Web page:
Due to the high number of mix designs that include reclaimed or recycled asphalt pavement (RAP), the biopolymer was transformed with a rejuvenator into a liquefied state to perform easier and more efficient blending with neat binders. From this new biopolymer/rejuvenator combination, called BioMAG, one test section and two demonstration projects were paved at the National Center for Asphalt Technology (NCAT) Test Track at Auburn University in Alabama and two sites in Iowa. The section at the NCAT Test Track is performing well against rutting and cracking.
Currently, additional data are being collected about other distresses. For the two demonstration projects in Iowa, mix and binder were collected from the Altoona, Iowa site. Full mix and binder characterization have shown that BioMAG performs well in RAP mix designs and improves resistance against low temperature cracking and rutting.
About the research
Internal curing is the practice of providing small, well-distributed reservoirs of water throughout a concrete section such that the w/cm of the mixture can be kept low, but the water can later be delivered to hydrating cement as the system dries out. Internal curing has been reported to be effective in reducing shrinkage cracking, improving potential durability of concrete mixtures, and most notably, reducing warping and associated cracking in pavements and slabs on grade.
Currently, the use of light-weight fine aggregate (LWFA) is the most common practice in the US to produce internally cured concrete. This method, however, necessitates pre-saturation of aggregate at concrete batch plants in accordance with a set timeline. This may increase costs related to stockpile management in addition to the costs and emissions associated with production and hauling the LWFA.
The use of superabsorbent polymers (SAP) as a means of internal curing can address such problems, while still promoting hydration and reducing the risk of early age cracking. However, there has been relatively little work conducted in the US on these materials. The aim of the work is to conduct laboratory work to address some remaining questions:
- How should SAP products be specified?
- How much is needed?
- Can SAPs be dry batched with additional water in the mixture without compromising performance?
- How are mixtures affected by their use?
About the research
The Iowa Highway Research Board funded a study (IHRB Project TR-761) to determine the feasibility of an Iowa Public Works Service Bureau. As a part of that study, a questionnaire was emailed to representatives of all cities with a population exceeding 250 people to determine if there was interest in developing a public works service bureau. The questions dealt with a city’s interest in web applications including elements such as a database of city contacts, asset management, organizational charts, job descriptions, pay levels, sample ordinances, sample policies, and communications with the Iowa Department of Transportation (DOT). Over 80% of the respondents indicated that they were highly or somewhat likely to use those applications.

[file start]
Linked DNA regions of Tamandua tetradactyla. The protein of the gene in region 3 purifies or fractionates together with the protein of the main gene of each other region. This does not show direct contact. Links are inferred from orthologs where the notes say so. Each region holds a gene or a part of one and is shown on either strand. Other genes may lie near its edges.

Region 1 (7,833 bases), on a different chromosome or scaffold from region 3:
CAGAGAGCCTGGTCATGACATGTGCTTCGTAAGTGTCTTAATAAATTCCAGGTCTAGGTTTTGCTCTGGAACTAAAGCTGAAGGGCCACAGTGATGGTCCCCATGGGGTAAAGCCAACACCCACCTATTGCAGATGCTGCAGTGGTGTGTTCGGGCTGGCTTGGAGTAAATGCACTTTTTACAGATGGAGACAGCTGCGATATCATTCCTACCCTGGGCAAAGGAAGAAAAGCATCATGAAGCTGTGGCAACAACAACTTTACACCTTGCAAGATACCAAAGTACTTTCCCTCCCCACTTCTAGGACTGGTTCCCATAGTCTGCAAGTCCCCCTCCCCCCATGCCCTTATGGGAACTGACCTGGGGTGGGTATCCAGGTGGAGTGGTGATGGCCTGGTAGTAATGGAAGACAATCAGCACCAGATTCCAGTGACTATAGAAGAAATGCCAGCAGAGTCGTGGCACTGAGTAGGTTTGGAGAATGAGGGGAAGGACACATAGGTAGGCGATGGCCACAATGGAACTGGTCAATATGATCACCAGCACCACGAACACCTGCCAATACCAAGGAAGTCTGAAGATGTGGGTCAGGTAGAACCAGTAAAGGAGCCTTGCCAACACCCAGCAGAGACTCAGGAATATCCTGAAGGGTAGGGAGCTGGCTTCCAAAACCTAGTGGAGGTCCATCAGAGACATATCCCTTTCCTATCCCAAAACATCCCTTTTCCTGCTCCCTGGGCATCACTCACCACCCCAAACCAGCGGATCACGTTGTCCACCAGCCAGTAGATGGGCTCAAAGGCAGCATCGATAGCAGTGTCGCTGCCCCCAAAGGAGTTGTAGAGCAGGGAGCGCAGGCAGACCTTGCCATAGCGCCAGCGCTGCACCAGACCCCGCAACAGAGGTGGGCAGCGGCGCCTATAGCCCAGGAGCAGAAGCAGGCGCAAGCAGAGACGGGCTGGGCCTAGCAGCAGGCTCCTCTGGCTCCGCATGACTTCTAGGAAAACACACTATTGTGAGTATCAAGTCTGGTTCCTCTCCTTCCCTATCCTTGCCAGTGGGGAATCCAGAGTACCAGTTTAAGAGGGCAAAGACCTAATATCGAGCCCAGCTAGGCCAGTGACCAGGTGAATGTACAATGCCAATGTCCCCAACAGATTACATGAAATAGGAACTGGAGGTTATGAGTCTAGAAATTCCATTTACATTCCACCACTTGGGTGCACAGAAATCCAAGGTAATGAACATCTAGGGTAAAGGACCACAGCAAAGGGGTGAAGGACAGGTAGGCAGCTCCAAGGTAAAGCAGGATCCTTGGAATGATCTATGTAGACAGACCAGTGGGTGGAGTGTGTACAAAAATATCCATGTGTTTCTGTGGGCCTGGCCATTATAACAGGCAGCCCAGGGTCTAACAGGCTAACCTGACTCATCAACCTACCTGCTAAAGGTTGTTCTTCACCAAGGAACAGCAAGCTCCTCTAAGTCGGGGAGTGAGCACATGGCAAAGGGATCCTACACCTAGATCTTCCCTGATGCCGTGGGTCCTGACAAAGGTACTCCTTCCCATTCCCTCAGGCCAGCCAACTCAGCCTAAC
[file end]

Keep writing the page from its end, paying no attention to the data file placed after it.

With that indication of interest, potential organizational structures and funding were evaluated. Based on those evaluations, a majority of the Technical Advisory Committee recommended pursuing a project to establish the Iowa Public Works Service Bureau within the Statewide Urban Design and Specifications program with permanent funding from the street construction portion of Iowa’s Road Use Tax Fund. Due to the time required to work with the Governor’s office and the legislature to establish the permanent funding, a two-year Phase 2 project was recommended with funding from the IHRB. This project will involve creating the website elements, hiring two programmers to establish the applications, establishing a permanent advisory committee, and working to establish permanent funding with a Road Use Tax off-the-top allocation.
About the research
A life-cycle cost analysis (LCCA) tool for bridges was successfully developed as part of the Phase I project and takes into consideration the deterioration rates specific to Iowa bridge decks at two-year time intervals and aims to predict the agency and user costs associated with preserving, rehabilitating, and repairing the bridge decks. This offers a unique advantage over Iowa’s current system, which selects projects based on the lowest bid or estimated initial cost. In addition, the developed tool is extendable to cover various bridge elements, if needed. However, the initial tool did not take into consideration various sources of uncertainty or include an optional choice to consider indirect costs in the calculations. In addition, feedback from potential users of the tool will be necessary to further enhance the tool.
Phase II seeks to enhance the usability of the tool. Specifically, this tool will deliver firsthand information about how the timing, frequency, and procedure used for the maintenance of a set of similar bridges can lead to different service life extensions and future needs. This can be immediately employed to identify the most promising maintenance and management strategies for the bridges in service.
About the research
This study investigated the differences between the American Railway Engineering and Maintenance-of-Way Association (AREMA), American Association of State Highway and Transportation Officials (AASHTO), and Iowa Department of Transportation (DOT) concerning vehicular collisions. The researchers evaluated the performance of common Iowa bridges and their components when an 80 kip tractor-semitrailer collides into them. The researchers also performed a parametric study on a frame pier and T-pier that experience vehicular collision.